Jewish science fiction: Can you believe it?

Posted on 05 January 2017 by admin

Growing up as a boy in The Bronx, I ate fatty food, was overweight and had little desire for sports. As a result, I spent too much time reading and listening to the radio and less time running around.
I loved to listen to radio serial shows such as Superman, The Green Hornet, The Shadow
(“… who could cloud men’s minds so that they could not see him”), and any other fantasy shows that were available.
Reading science fiction magazines was a natural “step-up” for me from comic books. The front covers displaying scantily-clad women in their tight-fitting space suits shooting through space or fending off space monsters were a real attention-getter, but I was already “hooked” on those weird interplanetary stories.
It was interesting that I rarely found any stories in those magazines that had any connection to those sexy covers.
Another boy in my apartment building had a huge collection of Astounding Science Fiction magazines which I greatly envied. Little did I know that many of the authors of those sci-fi stories were Jewish, even if their names didn’t at all sound Jewish.
Anti-Semitism was rampant in the 1930s and ’40s, and caused many Jewish writers to submit their work under non-Jewish sounding names in order to get their stories published.
Some examples of those “Jewish Aliases” included Horace Gold, who wrote under the pen names of Clyde Crane Campbell, Dudley Dell, Leigh Keith and Richard Storey. Horace’s brother Floyd was a book reviewer writing under the name Floyd Gale. William Tenn was really Philip Klass, and so on and so on.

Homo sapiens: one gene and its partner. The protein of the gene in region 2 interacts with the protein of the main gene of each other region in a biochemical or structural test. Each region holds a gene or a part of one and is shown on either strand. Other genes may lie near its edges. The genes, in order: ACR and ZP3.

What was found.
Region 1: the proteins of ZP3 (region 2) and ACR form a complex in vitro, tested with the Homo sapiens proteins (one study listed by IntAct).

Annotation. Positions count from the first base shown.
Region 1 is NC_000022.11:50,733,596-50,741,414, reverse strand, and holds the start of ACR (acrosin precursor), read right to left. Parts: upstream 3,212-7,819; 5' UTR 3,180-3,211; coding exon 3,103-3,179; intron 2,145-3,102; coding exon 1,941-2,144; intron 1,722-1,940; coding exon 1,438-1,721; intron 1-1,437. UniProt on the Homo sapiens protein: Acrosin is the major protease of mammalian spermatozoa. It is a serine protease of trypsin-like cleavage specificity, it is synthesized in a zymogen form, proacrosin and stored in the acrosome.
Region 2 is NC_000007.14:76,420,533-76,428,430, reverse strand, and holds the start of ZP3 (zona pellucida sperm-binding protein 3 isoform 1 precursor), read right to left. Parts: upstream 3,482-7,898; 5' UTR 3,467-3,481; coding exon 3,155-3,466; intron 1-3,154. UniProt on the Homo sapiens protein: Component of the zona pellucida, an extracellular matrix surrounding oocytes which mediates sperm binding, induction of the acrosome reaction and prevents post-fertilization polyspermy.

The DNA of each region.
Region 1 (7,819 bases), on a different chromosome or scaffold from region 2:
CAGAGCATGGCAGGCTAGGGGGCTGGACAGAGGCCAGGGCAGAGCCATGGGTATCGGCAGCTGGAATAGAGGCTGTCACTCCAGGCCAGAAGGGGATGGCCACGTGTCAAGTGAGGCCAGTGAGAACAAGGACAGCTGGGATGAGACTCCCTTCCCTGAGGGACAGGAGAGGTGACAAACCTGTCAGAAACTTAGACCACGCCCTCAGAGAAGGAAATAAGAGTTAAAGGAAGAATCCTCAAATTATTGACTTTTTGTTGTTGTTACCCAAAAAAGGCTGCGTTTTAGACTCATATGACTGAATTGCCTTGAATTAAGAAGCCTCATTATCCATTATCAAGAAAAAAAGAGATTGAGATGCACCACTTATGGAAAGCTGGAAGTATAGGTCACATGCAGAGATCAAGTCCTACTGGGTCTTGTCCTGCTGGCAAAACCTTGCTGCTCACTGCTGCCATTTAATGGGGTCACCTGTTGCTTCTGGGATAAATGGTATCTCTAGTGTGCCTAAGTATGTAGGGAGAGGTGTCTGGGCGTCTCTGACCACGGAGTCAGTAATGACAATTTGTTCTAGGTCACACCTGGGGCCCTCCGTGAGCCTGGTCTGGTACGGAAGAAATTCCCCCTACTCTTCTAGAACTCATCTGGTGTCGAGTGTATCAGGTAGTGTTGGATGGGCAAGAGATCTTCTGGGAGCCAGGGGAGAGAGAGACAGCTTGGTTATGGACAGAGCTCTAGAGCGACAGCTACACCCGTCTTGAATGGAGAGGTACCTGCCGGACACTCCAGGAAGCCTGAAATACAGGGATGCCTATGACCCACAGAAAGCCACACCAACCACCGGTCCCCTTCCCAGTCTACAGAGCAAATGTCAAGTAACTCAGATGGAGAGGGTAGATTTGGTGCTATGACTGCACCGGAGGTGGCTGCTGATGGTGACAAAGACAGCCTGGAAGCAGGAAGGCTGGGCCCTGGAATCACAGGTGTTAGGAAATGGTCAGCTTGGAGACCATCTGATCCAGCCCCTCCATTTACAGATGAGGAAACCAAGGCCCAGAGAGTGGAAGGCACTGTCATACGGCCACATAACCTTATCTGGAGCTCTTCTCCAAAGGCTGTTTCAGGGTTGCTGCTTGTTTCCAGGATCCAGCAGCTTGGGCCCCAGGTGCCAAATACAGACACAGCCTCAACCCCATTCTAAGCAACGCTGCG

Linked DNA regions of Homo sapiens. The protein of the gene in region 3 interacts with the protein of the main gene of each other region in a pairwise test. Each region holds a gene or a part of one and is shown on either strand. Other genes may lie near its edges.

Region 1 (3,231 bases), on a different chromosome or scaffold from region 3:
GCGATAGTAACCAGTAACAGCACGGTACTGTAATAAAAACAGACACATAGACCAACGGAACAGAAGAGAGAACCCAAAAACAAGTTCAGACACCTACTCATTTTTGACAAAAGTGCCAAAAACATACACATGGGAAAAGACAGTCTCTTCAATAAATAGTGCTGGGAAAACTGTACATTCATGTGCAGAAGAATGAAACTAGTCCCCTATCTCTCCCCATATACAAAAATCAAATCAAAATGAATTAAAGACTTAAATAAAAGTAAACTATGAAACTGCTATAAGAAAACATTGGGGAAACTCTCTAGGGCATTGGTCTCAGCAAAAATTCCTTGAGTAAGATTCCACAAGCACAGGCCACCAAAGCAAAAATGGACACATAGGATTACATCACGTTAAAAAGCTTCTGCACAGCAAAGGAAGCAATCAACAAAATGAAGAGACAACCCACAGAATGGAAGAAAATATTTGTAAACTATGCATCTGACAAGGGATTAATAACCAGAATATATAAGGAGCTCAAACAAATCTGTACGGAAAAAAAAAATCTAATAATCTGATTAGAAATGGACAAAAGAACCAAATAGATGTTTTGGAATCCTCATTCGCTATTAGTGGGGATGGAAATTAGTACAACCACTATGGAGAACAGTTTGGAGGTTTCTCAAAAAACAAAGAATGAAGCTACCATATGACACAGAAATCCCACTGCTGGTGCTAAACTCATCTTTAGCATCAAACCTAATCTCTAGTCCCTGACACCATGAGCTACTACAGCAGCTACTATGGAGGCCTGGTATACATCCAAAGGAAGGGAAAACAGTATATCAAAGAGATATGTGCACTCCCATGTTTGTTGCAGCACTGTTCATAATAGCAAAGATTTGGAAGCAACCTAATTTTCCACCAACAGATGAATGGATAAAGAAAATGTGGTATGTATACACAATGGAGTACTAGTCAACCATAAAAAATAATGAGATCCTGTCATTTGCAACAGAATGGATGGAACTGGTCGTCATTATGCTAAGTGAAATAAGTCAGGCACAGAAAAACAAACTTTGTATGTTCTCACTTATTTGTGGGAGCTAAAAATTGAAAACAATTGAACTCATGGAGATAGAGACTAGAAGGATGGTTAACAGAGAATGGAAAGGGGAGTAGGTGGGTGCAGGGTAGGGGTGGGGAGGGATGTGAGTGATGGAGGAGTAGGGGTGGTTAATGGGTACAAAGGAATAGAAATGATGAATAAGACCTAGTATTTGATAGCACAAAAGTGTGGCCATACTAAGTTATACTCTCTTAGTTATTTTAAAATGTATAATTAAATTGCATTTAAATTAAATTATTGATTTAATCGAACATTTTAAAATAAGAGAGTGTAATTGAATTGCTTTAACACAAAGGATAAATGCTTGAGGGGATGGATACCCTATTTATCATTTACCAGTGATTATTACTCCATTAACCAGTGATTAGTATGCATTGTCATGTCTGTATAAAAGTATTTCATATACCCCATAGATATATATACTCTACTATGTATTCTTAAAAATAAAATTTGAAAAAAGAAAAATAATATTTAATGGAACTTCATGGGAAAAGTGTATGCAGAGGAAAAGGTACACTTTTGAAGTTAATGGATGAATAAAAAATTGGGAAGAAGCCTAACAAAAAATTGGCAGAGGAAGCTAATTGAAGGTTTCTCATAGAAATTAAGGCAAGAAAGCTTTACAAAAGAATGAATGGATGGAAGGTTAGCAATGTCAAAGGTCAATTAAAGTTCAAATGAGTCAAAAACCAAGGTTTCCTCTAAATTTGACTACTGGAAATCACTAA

By the time World War II was over, attitudes toward Jews improved. There’s no greater equalizer than soldiers fighting side by side against a common enemy.
Isaac Asimov was an exception. He refused to write under an assumed name. He was a successful biochemist; his brilliant mind and talents took him in many directions, one of which was the writing of science fiction. His success became a source of admiration and hope for other Jewish writers trying to make their way in the field of science fiction.
Those were exciting times in science fiction: Items such as helicopters, spaceships, cellphone-like devices, electric ray guns, lasers, virtual worlds, multiple music tracks, space stations, and space travel were all part of the fantasy world of science fiction in those early years.
The vivid imagination of sci-fi writers provided the scientific community with the seeds of potential reality. Examples among many include the Star Trek communicator which became today’s cellphone; Tom Swift’s electric rifle gave physicist Jack Cover the idea for his invention, which is commonly known today as the Taser.
If you’re interested in learning who these Jewish science fiction pioneer writers were and reading their exciting Jewish-themed fantasy stories, check out Wandering Stars, 1974 and More Wandering Stars, 1981, both edited by Jack Dann.
Here’s a closing thought after National Science Fiction Day, Jan. 2. If you think that Star Wars is the ultimate future, think again. Scientists estimate that we currently possess only four percent of space knowledge. You Jewish space scientists and science fiction writers have your work cut out for you.
“May the Force be with you!”

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